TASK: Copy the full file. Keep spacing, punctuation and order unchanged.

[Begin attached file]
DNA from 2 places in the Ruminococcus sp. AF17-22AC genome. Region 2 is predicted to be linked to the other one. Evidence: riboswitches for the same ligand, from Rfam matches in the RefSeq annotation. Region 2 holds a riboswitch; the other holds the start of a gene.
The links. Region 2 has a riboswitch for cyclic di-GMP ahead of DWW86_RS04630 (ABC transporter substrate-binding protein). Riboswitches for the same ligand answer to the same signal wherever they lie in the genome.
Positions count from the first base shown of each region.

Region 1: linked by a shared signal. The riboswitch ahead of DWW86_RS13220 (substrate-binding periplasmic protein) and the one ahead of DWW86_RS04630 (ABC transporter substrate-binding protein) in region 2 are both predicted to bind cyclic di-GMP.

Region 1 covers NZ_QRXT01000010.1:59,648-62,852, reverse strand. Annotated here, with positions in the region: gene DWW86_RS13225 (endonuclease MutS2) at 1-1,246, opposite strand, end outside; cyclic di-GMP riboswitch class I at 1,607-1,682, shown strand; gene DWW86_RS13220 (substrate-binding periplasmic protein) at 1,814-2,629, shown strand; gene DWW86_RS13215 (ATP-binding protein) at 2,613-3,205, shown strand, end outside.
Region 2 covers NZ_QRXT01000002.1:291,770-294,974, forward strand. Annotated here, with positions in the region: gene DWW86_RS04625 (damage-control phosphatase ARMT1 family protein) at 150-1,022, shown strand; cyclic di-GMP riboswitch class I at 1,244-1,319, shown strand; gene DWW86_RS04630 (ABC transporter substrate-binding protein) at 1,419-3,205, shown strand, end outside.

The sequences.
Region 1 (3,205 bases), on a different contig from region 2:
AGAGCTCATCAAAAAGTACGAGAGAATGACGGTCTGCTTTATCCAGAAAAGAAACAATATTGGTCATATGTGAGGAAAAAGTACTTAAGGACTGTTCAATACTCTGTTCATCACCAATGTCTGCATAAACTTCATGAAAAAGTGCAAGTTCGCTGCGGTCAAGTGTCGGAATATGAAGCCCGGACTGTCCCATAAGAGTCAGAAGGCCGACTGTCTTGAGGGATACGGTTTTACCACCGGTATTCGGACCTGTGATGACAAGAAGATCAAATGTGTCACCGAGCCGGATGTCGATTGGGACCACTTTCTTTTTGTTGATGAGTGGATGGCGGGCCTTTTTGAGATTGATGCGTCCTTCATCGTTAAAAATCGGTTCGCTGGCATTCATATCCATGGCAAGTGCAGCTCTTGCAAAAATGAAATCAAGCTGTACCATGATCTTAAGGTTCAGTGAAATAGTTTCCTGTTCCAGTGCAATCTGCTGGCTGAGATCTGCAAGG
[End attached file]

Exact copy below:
DNA from 2 places in the Ruminococcus sp. AF17-22AC genome. Region 2 is predicted to be linked to the other one. Evidence: riboswitches for the same ligand, from Rfam matches in the RefSeq annotation. Region 2 holds a riboswitch; the other holds the start of a gene.
The links. Region 2 has a riboswitch for cyclic di-GMP ahead of DWW86_RS04630 (ABC transporter substrate-binding protein). Riboswitches for the same ligand answer to the same signal wherever they lie in the genome.
Positions count from the first base shown of each region.

Region 1: linked by a shared signal. The riboswitch ahead of DWW86_RS13220 (substrate-binding periplasmic protein) and the one ahead of DWW86_RS04630 (ABC transporter substrate-binding protein) in region 2 are both predicted to bind cyclic di-GMP.

Region 1 covers NZ_QRXT01000010.1:59,648-62,852, reverse strand. Annotated here, with positions in the region: gene DWW86_RS13225 (endonuclease MutS2) at 1-1,246, opposite strand, end outside; cyclic di-GMP riboswitch class I at 1,607-1,682, shown strand; gene DWW86_RS13220 (substrate-binding periplasmic protein) at 1,814-2,629, shown strand; gene DWW86_RS13215 (ATP-binding protein) at 2,613-3,205, shown strand, end outside.
Region 2 covers NZ_QRXT01000002.1:291,770-294,974, forward strand. Annotated here, with positions in the region: gene DWW86_RS04625 (damage-control phosphatase ARMT1 family protein) at 150-1,022, shown strand; cyclic di-GMP riboswitch class I at 1,244-1,319, shown strand; gene DWW86_RS04630 (ABC transporter substrate-binding protein) at 1,419-3,205, shown strand, end outside.

The sequences.
Region 1 (3,205 bases), on a different contig from region 2:
AGAGCTCATCAAAAAGTACGAGAGAATGACGGTCTGCTTTATCCAGAAAAGAAACAATATTGGTCATATGTGAGGAAAAAGTACTTAAGGACTGTTCAATACTCTGTTCATCACCAATGTCTGCATAAACTTCATGAAAAAGTGCAAGTTCGCTGCGGTCAAGTGTCGGAATATGAAGCCCGGACTGTCCCATAAGAGTCAGAAGGCCGACTGTCTTGAGGGATACGGTTTTACCACCGGTATTCGGACCTGTGATGACAAGAAGATCAAATGTGTCACCGAGCCGGATGTCGATTGGGACCACTTTCTTTTTGTTGATGAGTGGATGGCGGGCCTTTTTGAGATTGATGCGTCCTTCATCGTTAAAAATCGGTTCGCTGGCATTCATATCCATGGCAAGTGCAGCTCTTGCAAAAATGAAATCAAGCTGTACCATGATCTTAAGGTTCAGTGAAATAGTTTCCTGTTCCAGTGCAATCTGCTGGCTGAGATCTGCAAGG